I forgot to include a rather interesting pair of earrings by Ed Wiener in my recent post about his work. I was trying to decide if I should just add a photo of them to the previous post or if they deserved their own, and after some consideration I think they merit their own due to the significance of the design. The earrings are tiny mobile sculptures, it’s a shame I can only post still photos of them
because a large part of the design is their movement as you wear them. Because Wiener was a true designer, they don’t annoying cling and clang around, but simply have a rhythmic, balanced movement while being worn. The play of the light off of the silver surface only heightens the effect.
Ed Wiener had always cited Alexander Calder as a major influence on his work and design and I think these earrings demonstrate that influence strongly. In fact Calder’s influence on mid century design as a whole can barely be overstated, his whimsical, abstract forms and figures caught the imagination of a generation in the 1930’s. It was a generation facing some very grim and harsh realities, and Calder’s flights of abstract fancy and beauty were a world apart from the troubling and turbulent reality of the times.
Calder worked in a wide variety of mediums, sculpture, painting, jewelry, tapestry and more. While his mobiles had the art world agog his fanciful wirework jewelry became the must-have accessory for the avant garde society ladies of 1940’s New York, with Peggy Guggenheim and other art world notables wearing his sculptural jewelry. Peggy Guggenheim bragged in her autobiography, “I am the only woman in the world who wears his enormous mobile earrings.”
Calder’s jewelry, much like his other art, was bold, brash and not for the faint of heart. It was more a case of the art wearing you than you wearing art. His pieces were sculptures to be worn – practicality be damned. Calder created approximately 1800 pieces of jewelry over the course of his career.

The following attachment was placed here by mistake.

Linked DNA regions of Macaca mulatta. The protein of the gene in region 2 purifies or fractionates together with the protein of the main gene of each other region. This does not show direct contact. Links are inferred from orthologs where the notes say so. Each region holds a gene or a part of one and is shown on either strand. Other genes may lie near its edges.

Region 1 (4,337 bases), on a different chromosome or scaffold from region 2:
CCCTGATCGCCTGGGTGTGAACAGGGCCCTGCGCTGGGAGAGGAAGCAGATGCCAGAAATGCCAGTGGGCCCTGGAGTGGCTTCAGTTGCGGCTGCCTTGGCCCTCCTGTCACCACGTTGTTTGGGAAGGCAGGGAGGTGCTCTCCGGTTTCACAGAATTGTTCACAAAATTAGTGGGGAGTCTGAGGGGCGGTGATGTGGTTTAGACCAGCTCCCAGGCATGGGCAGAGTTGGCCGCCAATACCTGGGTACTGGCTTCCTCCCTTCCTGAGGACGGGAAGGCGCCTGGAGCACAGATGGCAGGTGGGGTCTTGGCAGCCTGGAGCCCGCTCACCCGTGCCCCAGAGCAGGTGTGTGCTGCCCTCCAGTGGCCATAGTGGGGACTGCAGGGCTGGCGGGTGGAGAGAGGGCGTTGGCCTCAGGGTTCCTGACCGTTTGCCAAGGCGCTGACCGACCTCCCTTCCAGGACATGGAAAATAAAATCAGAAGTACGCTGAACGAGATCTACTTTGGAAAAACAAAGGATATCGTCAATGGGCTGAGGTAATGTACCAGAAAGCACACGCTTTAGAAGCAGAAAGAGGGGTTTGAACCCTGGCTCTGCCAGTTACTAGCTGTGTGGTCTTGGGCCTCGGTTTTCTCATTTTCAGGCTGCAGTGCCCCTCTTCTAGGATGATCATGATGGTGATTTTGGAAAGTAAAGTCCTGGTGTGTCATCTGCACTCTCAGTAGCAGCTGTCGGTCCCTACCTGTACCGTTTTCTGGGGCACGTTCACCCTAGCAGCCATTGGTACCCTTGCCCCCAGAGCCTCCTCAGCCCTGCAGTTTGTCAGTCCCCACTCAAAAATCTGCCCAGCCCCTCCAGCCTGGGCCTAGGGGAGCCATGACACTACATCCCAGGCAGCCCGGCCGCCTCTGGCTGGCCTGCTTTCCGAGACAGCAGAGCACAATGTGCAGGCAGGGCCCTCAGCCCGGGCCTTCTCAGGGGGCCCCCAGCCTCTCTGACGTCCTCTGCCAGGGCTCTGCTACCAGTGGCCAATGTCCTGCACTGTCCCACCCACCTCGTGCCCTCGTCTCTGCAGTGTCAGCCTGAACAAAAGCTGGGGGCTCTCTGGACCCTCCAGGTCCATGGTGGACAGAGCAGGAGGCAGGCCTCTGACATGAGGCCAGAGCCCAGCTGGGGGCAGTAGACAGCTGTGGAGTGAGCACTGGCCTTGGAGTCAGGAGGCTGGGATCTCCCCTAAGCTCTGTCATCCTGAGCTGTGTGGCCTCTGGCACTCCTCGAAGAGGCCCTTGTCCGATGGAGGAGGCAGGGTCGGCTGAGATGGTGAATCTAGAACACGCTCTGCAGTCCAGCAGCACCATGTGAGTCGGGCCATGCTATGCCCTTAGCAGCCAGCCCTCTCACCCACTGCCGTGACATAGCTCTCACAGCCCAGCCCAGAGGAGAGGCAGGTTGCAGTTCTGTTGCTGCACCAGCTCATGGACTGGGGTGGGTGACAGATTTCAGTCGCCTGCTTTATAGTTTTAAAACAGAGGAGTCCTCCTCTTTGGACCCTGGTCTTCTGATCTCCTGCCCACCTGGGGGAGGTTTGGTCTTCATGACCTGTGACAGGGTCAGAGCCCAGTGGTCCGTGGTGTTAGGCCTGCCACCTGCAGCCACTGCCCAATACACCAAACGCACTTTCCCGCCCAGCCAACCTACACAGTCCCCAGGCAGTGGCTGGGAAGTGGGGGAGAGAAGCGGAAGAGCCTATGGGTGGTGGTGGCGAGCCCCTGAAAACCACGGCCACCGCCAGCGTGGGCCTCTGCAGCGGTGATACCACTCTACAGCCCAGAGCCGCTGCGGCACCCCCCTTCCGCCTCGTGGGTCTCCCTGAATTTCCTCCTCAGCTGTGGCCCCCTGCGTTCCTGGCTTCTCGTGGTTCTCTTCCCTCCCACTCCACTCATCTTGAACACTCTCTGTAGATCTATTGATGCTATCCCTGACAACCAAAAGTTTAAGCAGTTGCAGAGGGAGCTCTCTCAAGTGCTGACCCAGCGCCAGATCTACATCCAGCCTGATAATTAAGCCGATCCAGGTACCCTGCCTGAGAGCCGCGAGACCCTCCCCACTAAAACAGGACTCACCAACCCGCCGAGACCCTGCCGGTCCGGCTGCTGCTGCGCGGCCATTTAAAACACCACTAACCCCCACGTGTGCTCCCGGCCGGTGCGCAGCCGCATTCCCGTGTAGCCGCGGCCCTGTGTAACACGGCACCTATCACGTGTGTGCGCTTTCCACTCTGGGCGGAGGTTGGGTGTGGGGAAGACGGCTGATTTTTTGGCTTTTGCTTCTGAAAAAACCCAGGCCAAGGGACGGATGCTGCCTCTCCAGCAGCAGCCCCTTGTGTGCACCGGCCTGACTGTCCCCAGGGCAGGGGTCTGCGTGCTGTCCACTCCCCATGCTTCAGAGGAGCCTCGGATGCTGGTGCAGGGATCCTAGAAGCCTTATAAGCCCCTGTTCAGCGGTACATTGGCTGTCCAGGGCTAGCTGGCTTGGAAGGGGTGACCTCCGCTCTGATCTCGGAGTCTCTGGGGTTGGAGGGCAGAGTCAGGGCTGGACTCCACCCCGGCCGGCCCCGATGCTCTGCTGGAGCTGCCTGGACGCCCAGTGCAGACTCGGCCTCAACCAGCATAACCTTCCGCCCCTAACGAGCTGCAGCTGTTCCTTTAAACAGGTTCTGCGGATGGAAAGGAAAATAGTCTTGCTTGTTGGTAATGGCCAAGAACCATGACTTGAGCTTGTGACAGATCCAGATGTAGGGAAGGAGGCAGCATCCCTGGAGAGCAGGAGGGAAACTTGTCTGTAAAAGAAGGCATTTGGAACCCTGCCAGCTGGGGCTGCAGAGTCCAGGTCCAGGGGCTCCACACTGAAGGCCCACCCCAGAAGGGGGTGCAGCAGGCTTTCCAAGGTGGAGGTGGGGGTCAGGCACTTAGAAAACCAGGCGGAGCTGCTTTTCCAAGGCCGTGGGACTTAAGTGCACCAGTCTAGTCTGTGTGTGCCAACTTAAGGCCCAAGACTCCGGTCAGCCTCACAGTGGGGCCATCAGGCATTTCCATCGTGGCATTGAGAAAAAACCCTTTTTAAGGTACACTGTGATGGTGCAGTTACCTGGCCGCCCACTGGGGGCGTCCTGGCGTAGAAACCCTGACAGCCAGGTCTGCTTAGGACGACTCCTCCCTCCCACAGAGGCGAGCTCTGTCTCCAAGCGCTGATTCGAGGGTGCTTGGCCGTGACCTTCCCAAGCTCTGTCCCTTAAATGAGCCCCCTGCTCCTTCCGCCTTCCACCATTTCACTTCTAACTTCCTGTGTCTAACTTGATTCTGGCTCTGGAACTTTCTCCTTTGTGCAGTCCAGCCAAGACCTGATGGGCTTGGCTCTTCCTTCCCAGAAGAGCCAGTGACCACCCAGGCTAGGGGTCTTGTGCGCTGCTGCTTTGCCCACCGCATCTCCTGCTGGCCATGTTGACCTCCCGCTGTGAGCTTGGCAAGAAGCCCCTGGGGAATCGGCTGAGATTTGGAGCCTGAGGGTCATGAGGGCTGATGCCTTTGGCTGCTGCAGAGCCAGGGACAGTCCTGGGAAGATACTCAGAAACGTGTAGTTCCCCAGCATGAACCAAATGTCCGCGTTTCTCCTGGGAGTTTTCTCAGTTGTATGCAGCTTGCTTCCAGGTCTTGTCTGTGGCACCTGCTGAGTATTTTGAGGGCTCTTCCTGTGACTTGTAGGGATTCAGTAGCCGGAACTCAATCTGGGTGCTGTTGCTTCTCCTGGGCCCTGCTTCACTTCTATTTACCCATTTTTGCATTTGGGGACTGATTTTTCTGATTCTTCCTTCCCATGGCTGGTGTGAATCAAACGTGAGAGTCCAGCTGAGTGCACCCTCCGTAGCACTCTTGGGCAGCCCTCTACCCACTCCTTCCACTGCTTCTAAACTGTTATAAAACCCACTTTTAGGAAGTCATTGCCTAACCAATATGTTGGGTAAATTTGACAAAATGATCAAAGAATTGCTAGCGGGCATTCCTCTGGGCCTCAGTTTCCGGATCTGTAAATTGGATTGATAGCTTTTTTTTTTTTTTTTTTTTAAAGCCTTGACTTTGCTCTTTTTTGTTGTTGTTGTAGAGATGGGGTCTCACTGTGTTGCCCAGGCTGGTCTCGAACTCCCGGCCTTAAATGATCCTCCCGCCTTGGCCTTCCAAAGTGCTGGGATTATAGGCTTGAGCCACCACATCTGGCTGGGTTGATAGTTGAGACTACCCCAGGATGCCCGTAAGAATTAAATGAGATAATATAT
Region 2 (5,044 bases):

While Wiener was definitely influenced by Calder’s designs and mobiles, a ground breaking African-American jewelry designer named Art Smith (working during the same era) more fully embraced Calder’s jewelry aesthetic – creating similar bold pieces. Wiener’s took the design and tamed them for the female form, ensuring the person was wearing the sculpture and not vice versa. (A fabulous article in the NYT about an 2008 exhibition of Calder’s jewelry can be found here.)
His first major works with mobiles were done in the late 1920’s and 1930’s but it took a good 20 years for them to permeate and influence the wider culture. By the early 1950’s you had his mobile shapes and patterns showing up everywhere, becoming synonymous with mid century modern.
A good example of how far Calder’s influence had stretched was a line of dishware made by Shenango China called the “mobile” pattern in the early 1950’s. This particular line of dishware was created especially for restaurants, which makes it a little harder to find than other patterns sold in the retail market. However, it is a wonderful pattern that captures the spirit of Calder’s work and exemplifies how the wider American culture embraced his work and it has gone on to become one of the icons of mid-century design.